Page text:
Indonesia’s Land-Use Emissions Rate Might be Slipping

Climate Progress in the First Half of 2023

Rating – D Falling Behind

Is there reliable data available?

We are halfway through 2023, still lagging behind our climate goals. You cannot make an impact if you cannot measure. Data can speak volumes about progress, but only from a one-point reliable source. In today’s age of the Internet of Things, it is easy to find oneself trapped in misinformation. With this as the context, if you run a search about Indonesia’s progress towards its climate commitments, there is no updated data related to emission reductions in Indonesia for the first six months of 2023. We can probably expect an annual report by the end of the year.

Where do maximum carbon emissions come from in Indonesia?

Overview of the last five years and the scenario in 2023.

Deforestation and land-use change are responsible for maximum carbon emissions in Indonesia, accounting for almost 82% of its emissions. (World Resource Institute). The remaining emissions come from the energy sector, much of which is from fuel use, i.e., coal-generated energy. Coal accounts for more than half of Indonesia’s power generation. Indonesia has been taking significant steps to reduce its carbon emissions in the land use change and forest sector by implementing several policies and systems over the last five years. The One Map Policy, established in 2017, intended to digitize primary and secondary forest data and information, including peatlands, on a single public site, coordinated with data on licenses connected to the land area, with the immediate goal of removing duplicate licenses granted for the same land area. Approximately 85 thematic maps covering 34 provinces have been covered till now. However, issues such as a lack of geospatial data for particular regions, the usage of obsolete maps, and administrative barriers stemming from opposing vertical and horizontal interests at several levels of government exist even in 2023. The 2019 moratorium on forest and peatland clearing licenses for logging was another step toward reducing deforestation. On 26th June 2023, the environment ministry reported an 8.4% drop in the annual deforestation rate.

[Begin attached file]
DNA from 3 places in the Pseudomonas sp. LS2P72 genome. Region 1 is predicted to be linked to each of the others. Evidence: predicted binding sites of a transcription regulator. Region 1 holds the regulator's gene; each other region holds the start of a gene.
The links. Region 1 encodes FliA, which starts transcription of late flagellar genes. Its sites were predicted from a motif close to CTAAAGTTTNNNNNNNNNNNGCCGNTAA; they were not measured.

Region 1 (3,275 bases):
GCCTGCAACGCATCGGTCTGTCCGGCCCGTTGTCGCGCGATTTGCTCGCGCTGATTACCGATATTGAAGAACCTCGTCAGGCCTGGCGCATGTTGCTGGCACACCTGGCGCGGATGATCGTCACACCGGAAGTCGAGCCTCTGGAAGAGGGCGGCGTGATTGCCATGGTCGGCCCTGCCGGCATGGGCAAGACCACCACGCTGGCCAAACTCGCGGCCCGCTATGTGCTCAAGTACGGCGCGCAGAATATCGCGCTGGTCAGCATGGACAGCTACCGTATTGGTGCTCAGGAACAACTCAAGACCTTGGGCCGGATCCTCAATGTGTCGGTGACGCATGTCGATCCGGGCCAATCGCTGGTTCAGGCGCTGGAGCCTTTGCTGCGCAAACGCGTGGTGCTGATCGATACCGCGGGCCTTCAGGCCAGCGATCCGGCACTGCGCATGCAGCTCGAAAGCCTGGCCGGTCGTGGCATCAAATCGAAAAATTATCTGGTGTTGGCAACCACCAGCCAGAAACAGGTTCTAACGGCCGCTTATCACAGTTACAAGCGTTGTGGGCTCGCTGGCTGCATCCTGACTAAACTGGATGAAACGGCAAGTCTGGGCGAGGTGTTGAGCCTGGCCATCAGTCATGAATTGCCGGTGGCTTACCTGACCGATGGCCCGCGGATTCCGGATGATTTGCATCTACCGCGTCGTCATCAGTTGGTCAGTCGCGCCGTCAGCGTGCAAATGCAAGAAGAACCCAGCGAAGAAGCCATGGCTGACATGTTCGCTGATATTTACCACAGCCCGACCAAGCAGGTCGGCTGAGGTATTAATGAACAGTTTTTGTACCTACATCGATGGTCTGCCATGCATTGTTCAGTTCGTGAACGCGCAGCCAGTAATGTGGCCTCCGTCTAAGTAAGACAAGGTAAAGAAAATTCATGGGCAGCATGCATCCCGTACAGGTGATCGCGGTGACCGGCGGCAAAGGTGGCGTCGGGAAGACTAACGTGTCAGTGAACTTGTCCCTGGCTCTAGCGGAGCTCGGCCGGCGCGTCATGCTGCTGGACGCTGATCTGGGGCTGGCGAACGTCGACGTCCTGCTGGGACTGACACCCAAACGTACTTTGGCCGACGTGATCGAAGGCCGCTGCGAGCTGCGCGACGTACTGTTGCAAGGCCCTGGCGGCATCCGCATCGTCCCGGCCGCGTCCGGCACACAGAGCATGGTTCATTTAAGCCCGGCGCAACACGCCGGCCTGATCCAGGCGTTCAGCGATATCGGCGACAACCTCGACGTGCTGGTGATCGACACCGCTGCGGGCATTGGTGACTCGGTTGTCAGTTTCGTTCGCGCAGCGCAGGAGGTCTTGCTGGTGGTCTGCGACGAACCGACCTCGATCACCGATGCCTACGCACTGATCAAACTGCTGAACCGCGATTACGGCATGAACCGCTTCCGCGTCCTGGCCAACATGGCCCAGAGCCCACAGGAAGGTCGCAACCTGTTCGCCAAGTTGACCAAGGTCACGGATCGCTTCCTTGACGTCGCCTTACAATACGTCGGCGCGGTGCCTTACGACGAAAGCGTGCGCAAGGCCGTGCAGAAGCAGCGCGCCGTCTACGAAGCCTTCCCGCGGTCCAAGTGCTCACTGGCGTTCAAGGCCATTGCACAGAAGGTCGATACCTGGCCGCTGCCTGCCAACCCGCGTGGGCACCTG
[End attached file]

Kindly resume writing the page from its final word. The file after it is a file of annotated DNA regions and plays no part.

In addition, Indonesia has also established a certification system called the Forest Legality and Sustainability Assurance System to establish transparency and compliance in the sustainable management of forest land and products. The government serves as the system’s regulator, with a variety of stakeholders involved in assessment and verification procedures, such as the National Accreditation Committee (KAN), business enterprises and their representative organizations, and independent monitors, including non-governmental organisations and academic institutions, participating in the system’s implementation. Last year, the government rebranded the system to include sustainable procurement of timber and non-timber goods in advance of the European Union’s deforestation-free rule, which took effect in June 2023.

Similarly, Indonesia has planned a 23% increase in renewable energy generation in the energy sector by 2025. Moreover, the country has plans to issue a carbon tax for coal-fired power plants in 2023. However, the implementation of a carbon tax has been delayed due to an increase in global food and energy prices.

The current scenario and funding…

In order to achieve its emission reduction goals and to continue implementing the planned policies, Indonesia has been backed by financial support through several international partnerships. Toward the end of the year 2022, Indonesia received its first funding that is US$20.9 million out of the total funding of US$110 million under the Emissions Reduction Payment Agreement between the Government of Indonesia and the World Bank’s Forest Carbon Partnership Facility (FCPF) for reducing emissions from deforestation and forest degradation in East Kalimantan province. However, according to Global Forest Watch, between the 13th of June 2023 and the 20th of June 2023, 65,191 deforestation alerts were reported in Kalimantan, covering an area of 802ha. Another news report published in June 2023 by Climate Home News and Mongabay also questions whether green funds received are being used to cut trees for biomass. The report draws attention to the Medco group accountable for clearing large tracts of rainforests to establish Timber plants that would produce wood chips. The group has constructed a biomass power plant that burns wood and produces electricity. The project has received $9.4 million from two Ministry of Finance agencies, including the agency responsible for managing environmental protection funds from international donors.